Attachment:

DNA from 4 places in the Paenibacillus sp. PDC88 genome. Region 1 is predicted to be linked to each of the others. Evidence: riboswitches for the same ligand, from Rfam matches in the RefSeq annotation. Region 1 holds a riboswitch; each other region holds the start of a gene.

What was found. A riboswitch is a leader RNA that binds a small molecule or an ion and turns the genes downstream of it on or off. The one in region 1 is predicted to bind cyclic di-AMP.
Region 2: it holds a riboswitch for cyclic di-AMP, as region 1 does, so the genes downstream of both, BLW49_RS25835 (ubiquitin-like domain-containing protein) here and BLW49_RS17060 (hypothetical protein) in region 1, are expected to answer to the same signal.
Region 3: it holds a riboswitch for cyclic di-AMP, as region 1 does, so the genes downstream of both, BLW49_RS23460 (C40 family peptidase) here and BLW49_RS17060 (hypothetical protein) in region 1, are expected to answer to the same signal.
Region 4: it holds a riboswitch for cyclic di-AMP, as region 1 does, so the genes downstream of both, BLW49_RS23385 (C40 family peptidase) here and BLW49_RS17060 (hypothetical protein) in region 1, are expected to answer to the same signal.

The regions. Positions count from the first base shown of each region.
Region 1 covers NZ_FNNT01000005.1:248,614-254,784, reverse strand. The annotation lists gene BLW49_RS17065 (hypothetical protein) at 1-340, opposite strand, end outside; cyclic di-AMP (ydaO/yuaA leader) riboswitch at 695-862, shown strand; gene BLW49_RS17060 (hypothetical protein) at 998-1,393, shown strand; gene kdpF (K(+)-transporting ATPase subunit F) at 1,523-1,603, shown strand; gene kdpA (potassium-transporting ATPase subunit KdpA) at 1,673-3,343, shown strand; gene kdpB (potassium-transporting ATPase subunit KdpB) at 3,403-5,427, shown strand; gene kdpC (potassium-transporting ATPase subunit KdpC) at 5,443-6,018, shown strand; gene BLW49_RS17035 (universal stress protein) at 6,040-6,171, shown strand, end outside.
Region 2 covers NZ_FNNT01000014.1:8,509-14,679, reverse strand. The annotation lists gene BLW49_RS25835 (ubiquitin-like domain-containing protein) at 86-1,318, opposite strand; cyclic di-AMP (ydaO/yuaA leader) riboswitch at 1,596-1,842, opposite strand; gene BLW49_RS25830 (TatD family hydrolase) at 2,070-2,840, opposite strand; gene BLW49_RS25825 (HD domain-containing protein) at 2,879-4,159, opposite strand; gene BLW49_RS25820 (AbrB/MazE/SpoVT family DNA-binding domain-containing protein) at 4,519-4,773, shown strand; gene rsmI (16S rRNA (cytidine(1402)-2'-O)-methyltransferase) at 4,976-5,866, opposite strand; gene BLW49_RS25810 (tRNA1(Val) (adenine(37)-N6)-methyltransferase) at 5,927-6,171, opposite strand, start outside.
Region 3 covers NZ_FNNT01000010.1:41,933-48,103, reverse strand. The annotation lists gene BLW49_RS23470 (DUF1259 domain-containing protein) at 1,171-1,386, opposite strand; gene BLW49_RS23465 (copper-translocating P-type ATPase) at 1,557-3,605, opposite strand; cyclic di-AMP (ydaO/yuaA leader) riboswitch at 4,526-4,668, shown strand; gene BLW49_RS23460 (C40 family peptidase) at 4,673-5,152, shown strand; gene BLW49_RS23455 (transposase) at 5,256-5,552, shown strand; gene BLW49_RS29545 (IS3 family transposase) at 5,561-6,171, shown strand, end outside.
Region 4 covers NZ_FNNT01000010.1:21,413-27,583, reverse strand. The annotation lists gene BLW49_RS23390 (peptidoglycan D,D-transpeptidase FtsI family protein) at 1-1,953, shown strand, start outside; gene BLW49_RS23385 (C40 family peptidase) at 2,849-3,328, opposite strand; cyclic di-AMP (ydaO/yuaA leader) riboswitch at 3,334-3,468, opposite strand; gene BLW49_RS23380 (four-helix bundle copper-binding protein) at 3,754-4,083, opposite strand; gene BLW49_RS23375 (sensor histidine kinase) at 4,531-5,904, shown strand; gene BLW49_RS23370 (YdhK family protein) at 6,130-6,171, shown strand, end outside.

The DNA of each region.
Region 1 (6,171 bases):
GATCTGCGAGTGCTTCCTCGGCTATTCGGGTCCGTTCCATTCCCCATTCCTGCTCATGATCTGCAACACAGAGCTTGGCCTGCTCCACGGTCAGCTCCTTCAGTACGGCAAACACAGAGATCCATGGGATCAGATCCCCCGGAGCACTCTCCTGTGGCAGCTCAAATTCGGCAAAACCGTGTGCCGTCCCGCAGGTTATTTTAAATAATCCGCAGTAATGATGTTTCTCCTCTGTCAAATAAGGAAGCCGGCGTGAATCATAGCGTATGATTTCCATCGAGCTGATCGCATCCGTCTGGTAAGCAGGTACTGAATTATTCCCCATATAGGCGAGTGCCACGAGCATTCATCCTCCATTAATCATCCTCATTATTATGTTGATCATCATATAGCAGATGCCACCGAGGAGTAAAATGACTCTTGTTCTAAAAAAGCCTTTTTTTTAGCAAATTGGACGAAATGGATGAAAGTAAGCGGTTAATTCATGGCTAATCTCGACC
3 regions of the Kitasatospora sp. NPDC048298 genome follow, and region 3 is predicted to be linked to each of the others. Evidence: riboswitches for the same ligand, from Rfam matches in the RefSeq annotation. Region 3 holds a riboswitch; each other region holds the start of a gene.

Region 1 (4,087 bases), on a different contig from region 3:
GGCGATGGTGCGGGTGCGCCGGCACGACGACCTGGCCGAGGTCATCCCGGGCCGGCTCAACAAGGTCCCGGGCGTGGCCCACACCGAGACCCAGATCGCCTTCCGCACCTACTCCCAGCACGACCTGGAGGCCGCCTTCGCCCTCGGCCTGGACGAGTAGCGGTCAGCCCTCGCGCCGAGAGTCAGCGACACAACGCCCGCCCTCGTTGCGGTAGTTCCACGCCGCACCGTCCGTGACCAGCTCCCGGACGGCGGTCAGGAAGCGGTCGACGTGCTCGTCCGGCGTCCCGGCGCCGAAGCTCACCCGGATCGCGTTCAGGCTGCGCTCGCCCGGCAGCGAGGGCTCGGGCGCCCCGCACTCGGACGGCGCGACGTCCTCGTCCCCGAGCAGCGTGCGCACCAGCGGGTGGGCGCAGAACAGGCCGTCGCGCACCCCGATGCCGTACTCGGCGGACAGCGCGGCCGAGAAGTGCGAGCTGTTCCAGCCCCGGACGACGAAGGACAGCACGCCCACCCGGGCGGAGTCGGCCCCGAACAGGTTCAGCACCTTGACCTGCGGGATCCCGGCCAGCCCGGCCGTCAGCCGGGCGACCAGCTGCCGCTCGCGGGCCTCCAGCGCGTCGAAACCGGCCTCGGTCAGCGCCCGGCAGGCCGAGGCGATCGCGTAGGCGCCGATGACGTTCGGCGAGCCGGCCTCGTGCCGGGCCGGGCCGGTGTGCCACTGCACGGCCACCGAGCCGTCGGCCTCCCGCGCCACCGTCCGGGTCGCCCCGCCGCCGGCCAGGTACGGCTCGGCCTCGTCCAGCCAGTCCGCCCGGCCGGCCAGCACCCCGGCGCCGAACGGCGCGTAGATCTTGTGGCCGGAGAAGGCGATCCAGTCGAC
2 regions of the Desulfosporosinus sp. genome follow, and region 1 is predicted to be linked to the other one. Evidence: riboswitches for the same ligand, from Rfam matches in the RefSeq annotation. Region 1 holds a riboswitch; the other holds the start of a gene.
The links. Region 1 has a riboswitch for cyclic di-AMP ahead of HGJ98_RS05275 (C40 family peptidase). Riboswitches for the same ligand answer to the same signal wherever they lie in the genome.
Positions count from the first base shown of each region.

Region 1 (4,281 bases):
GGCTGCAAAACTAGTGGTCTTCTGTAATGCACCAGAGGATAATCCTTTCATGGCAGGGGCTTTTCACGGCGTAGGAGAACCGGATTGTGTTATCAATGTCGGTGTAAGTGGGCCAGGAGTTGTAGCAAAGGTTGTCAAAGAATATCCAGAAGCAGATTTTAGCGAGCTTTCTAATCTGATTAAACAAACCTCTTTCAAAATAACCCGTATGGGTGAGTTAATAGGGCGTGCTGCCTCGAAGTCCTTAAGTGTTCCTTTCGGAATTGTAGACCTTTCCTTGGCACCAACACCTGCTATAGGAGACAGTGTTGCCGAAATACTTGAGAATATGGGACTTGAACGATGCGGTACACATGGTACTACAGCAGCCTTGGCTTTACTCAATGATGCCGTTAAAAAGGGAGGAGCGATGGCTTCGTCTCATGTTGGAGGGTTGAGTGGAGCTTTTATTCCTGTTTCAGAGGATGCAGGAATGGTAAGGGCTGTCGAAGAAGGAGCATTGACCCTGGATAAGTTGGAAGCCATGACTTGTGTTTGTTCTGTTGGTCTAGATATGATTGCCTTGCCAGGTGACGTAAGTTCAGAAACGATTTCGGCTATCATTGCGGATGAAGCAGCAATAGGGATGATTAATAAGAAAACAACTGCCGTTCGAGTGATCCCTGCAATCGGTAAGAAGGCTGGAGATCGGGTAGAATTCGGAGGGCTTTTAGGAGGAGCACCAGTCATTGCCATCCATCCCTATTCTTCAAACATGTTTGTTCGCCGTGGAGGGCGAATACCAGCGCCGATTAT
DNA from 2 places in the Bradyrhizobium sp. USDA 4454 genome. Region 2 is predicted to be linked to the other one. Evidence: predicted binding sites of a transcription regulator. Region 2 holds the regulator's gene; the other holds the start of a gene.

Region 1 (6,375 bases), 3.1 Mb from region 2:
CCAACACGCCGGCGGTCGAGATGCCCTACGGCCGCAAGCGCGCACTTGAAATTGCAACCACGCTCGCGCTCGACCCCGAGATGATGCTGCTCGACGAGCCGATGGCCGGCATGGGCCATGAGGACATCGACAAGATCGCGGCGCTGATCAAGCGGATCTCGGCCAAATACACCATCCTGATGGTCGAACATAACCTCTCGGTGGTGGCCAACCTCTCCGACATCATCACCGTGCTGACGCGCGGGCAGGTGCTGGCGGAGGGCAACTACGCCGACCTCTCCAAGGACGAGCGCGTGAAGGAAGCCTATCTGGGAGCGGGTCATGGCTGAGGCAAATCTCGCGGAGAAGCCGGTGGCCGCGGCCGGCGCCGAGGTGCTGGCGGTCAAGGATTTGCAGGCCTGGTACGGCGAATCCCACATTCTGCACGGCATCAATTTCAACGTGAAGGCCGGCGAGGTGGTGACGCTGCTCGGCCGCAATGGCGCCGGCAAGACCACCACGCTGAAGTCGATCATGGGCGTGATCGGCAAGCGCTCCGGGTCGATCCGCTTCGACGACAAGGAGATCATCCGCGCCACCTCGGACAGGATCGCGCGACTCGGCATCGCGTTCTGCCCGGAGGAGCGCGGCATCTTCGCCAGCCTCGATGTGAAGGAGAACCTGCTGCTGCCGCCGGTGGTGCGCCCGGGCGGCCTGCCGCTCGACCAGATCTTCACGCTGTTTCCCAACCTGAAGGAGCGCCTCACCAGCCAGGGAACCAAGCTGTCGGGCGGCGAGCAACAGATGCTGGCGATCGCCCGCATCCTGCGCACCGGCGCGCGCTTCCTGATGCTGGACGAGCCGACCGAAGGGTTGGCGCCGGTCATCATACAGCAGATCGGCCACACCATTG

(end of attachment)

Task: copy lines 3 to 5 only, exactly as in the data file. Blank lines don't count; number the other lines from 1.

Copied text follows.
Region 2: it holds a riboswitch for cyclic di-AMP, as region 1 does, so the genes downstream of both, BLW49_RS25835 (ubiquitin-like domain-containing protein) here and BLW49_RS17060 (hypothetical protein) in region 1, are expected to answer to the same signal.
Region 3: it holds a riboswitch for cyclic di-AMP, as region 1 does, so the genes downstream of both, BLW49_RS23460 (C40 family peptidase) here and BLW49_RS17060 (hypothetical protein) in region 1, are expected to answer to the same signal.
Region 4: it holds a riboswitch for cyclic di-AMP, as region 1 does, so the genes downstream of both, BLW49_RS23385 (C40 family peptidase) here and BLW49_RS17060 (hypothetical protein) in region 1, are expected to answer to the same signal.